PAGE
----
MOMENCE – Driving home from Saturday's 2A quarterfinal game, we passed a billboard for some church organization.
Included on the billboard was a symbol representing evolution with a red slash through it.
Evolution and creationism are two rival theories explaining how and why we are here.
I'll let you decide what you believe in, but the contrasting theories on existence was a perfect bookend to a day that featured a game displaying two starkly different theories on football.
Theory A: Ground, pound, repeat.
By now, most of you know exactly what I am going to say next.
The Newman Comet theory on football starts with one basic philosophy – run the ball, and run the ball very hard.
The Comets did that on Saturday in their 34-33 quarterfinal win over Momence.
The most telling statistic was the time of possession. Newman controlled the ball for 32 minutes, 27 seconds. Momence had it for 15:23.
In the second half, the ratio seemed even more out of whack despite Momence's furious fourth quarter comeback.
Newman opened the third quarter with a drive that went 90 yards on 16 plays and ate up 8:25 of precious time on the clock.
"Actually, that was what Coach Papoccia told us to do," Newman sophomore Brady Rude said. "He actually told us to take 9 minutes on the drive, so we came up a little short. But we scored, so it was all good."
The time was even more precious than usual for Momence, who had hoped to use the wind at its back that quarter to help its pass-heavy offense.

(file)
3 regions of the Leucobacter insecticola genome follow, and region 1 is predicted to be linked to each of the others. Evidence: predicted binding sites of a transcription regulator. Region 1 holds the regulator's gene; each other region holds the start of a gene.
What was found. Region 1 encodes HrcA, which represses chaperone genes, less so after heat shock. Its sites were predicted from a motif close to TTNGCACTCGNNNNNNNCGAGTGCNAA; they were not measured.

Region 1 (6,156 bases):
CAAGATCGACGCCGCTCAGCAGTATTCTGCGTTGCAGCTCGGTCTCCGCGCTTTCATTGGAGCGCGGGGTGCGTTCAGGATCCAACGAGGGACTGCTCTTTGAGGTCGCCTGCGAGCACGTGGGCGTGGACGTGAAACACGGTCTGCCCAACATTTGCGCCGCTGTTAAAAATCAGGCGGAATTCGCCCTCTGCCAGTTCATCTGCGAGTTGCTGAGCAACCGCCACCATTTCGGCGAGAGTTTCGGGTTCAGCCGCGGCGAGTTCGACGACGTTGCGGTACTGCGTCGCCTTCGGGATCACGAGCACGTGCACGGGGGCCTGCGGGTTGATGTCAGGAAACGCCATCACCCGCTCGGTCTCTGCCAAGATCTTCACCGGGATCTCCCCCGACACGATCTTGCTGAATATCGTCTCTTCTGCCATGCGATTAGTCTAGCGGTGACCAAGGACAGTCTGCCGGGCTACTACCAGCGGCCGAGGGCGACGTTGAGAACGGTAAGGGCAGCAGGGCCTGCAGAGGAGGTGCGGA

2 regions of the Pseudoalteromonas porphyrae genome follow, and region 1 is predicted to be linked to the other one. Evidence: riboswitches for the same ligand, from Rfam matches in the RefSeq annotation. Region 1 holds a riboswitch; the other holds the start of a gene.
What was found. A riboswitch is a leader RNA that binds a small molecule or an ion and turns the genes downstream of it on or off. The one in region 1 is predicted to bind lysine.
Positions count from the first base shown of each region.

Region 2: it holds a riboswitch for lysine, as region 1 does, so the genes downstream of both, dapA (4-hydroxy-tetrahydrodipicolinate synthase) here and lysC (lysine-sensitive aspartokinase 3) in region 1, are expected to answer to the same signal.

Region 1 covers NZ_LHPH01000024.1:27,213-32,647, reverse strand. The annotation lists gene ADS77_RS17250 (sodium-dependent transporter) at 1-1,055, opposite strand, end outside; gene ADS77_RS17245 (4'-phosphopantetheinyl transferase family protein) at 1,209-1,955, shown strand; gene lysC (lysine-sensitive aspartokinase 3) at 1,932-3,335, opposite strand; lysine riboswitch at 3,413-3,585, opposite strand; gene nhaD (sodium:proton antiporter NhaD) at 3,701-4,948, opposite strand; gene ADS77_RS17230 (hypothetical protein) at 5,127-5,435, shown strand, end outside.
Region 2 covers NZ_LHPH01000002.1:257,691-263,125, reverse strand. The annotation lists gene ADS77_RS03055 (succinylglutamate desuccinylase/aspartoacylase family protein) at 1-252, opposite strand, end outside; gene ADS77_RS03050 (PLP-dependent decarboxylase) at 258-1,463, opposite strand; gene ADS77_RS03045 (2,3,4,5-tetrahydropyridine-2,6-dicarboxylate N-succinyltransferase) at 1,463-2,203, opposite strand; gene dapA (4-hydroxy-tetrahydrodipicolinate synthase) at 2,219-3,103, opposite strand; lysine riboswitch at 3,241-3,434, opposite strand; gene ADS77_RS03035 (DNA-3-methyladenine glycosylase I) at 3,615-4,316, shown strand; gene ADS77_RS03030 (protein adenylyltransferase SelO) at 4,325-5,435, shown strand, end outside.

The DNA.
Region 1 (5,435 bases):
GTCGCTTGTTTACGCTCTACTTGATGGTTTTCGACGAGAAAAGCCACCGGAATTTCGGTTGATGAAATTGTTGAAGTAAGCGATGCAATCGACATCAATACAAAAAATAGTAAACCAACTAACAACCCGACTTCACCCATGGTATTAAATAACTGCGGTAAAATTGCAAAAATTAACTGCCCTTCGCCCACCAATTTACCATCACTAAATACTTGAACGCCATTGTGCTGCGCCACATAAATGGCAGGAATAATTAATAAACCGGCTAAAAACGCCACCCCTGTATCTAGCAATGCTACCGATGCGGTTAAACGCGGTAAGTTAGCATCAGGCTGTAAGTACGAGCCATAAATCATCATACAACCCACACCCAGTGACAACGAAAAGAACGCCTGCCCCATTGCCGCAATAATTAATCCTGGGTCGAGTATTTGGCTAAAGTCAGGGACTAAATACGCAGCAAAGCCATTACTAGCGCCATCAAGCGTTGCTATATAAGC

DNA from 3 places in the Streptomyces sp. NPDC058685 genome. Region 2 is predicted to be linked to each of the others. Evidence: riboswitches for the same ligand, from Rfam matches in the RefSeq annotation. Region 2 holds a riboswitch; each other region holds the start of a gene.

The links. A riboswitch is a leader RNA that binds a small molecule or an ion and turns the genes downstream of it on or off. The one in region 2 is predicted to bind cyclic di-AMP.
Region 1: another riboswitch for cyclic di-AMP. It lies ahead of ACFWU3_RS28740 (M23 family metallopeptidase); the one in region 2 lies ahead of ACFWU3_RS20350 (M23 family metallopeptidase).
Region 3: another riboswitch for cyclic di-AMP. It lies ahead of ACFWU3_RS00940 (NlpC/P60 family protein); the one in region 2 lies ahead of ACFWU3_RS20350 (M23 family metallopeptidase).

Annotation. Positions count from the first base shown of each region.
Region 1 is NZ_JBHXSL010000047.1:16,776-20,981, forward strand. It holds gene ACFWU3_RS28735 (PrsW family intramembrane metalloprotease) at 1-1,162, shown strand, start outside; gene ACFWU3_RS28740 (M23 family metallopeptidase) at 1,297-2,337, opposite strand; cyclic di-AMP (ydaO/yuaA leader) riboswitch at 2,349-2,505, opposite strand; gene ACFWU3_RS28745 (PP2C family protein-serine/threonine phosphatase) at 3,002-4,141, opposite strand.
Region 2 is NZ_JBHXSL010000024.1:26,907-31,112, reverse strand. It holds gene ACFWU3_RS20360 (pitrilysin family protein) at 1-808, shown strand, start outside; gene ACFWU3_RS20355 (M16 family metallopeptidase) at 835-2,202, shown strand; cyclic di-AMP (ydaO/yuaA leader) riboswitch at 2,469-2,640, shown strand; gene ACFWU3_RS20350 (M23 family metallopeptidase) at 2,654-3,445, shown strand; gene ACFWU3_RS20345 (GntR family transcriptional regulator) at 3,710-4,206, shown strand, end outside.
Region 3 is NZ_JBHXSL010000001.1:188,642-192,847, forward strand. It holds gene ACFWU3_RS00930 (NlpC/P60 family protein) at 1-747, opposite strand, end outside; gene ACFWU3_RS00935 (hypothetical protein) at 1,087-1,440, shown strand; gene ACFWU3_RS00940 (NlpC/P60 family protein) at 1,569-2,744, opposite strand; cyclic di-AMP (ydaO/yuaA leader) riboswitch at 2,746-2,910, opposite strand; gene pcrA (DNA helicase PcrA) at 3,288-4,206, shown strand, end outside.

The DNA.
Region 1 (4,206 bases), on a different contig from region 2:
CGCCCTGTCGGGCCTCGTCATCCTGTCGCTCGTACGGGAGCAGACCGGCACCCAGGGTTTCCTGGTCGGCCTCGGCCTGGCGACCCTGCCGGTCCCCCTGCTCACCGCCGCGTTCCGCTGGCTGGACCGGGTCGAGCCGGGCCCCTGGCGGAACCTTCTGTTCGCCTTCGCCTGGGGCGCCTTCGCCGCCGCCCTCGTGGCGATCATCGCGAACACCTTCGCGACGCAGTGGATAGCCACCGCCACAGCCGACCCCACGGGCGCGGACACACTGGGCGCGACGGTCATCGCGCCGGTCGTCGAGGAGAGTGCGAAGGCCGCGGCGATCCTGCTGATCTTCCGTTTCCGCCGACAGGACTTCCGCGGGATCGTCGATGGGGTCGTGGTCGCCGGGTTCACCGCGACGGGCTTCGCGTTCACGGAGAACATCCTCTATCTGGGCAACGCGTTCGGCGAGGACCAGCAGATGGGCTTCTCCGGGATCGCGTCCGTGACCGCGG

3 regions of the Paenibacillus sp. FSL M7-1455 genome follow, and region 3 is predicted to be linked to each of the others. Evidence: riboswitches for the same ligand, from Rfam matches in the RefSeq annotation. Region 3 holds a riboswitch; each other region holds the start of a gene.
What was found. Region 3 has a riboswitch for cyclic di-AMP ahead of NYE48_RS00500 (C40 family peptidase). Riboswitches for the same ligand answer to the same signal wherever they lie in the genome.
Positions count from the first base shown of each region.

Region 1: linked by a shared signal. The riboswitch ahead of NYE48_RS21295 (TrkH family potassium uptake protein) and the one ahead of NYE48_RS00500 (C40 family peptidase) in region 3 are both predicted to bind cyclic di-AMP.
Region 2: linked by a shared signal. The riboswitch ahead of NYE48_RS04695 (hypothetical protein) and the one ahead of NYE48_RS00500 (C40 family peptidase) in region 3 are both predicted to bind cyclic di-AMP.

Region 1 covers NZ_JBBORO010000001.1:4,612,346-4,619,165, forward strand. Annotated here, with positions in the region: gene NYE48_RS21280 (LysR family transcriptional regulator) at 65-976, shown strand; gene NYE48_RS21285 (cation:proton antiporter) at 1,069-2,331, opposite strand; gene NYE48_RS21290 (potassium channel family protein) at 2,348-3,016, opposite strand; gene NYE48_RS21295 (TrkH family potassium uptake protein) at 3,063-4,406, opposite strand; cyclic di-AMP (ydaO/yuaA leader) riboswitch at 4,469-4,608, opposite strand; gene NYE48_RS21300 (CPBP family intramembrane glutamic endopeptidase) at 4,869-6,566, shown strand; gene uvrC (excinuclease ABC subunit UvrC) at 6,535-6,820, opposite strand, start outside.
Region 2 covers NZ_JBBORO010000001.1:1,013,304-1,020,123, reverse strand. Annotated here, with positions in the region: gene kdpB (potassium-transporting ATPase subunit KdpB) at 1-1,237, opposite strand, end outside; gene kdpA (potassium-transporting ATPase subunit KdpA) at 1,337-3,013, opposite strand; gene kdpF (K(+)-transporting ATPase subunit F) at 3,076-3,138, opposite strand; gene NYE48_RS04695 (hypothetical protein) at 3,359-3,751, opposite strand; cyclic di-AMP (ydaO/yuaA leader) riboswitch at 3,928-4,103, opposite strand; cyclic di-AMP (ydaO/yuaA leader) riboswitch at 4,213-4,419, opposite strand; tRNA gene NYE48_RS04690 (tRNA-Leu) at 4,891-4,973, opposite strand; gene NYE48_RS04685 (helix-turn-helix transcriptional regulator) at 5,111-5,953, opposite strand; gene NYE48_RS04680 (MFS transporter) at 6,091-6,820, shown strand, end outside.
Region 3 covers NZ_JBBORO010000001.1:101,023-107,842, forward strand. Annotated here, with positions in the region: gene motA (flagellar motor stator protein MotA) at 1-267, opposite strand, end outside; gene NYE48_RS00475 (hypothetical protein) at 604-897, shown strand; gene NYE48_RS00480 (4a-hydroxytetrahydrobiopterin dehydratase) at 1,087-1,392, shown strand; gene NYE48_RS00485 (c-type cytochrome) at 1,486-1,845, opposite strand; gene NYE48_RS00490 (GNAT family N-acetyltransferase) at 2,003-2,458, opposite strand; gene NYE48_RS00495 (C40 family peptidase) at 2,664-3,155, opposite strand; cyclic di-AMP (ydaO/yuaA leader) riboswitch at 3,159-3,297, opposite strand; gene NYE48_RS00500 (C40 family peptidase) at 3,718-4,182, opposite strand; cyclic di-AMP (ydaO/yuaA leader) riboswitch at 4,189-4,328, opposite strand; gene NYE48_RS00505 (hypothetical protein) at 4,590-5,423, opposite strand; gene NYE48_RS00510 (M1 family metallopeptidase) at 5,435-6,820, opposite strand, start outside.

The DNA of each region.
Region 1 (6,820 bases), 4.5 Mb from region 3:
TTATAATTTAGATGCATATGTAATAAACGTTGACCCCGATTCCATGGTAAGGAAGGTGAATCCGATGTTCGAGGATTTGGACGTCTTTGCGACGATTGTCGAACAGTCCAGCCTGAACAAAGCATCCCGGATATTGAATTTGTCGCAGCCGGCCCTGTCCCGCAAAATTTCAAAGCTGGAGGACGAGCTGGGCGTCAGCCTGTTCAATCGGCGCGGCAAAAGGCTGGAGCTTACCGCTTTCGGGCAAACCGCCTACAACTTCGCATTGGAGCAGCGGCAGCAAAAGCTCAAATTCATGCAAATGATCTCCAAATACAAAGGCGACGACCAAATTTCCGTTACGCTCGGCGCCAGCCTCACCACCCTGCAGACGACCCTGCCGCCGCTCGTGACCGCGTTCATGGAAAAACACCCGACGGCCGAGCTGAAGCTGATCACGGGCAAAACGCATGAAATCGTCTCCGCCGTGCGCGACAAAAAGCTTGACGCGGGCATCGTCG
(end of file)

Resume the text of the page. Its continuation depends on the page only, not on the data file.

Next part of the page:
Instead, the Redskins had the ball for two plays – and 44 seconds – the entire quarter.
"I thought when we came out in the third quarter with that long drive that we had broke their backs," Newman's Mike Papoccia said. "We had came out planning to throw more, but there wasn't any point. The line was blocking so well, and the backs were running hard."
Theory B: The Throw Show.
As impressive as the Newman opening drive of the second half was, Momence didn't hesitate to answer in its own manner.
The Redskins put the ball in the hands of 6-foot-5, 215-pound quarterback Aaron Cantwell.
On the second play of the ensuing drive, the big fella hit Zach Hamman in stride, and he took the ball into the end zone from 59 yards out.
"The quarterback played an amazing game," Papoccia said. "He was a big kid, and he made the big throws."
The score was 28-20 at that point.
Newman went up 34-20 after another long-ish drive, this one an 11-play, 56-yard possession that took up 4:51 and included a first-down conversion after two penalties left the Comets with a second-and-33 from the Momence 44.
"We always like those long drives; they give us confidence," junior Dillan Heffelfinger said. "It gives the offense a boost, and usually gives the defense a boost, too."
They seemed to have the game in hand, but the Redskins were able to score two touchdowns in the last 3:30 of the game.
A swing pass on the final 2-point conversion that was sniffed out by Brady Rude and Michael Ely was the difference between a Comets' win and long, sad drive back to Sterling.
"It was two different styles," Papoccia said. "We were running all over, and they were throwing it all over. I thought we'd make more plays on defense tonight, but the offense stepped in and delivered exactly what was needed."
So, which theory is right?
I don't know. I'll let you believe what you will.
I do know this: The Comets style was one point better on Saturday, and that's all that matters.
Next Saturday, the Comets will test their theory again, this time at Roscoe Eades Stadium against the defending 2A champs in Mercer County.
The winning theory will go to DeKalb. The losing one will get put away until next August.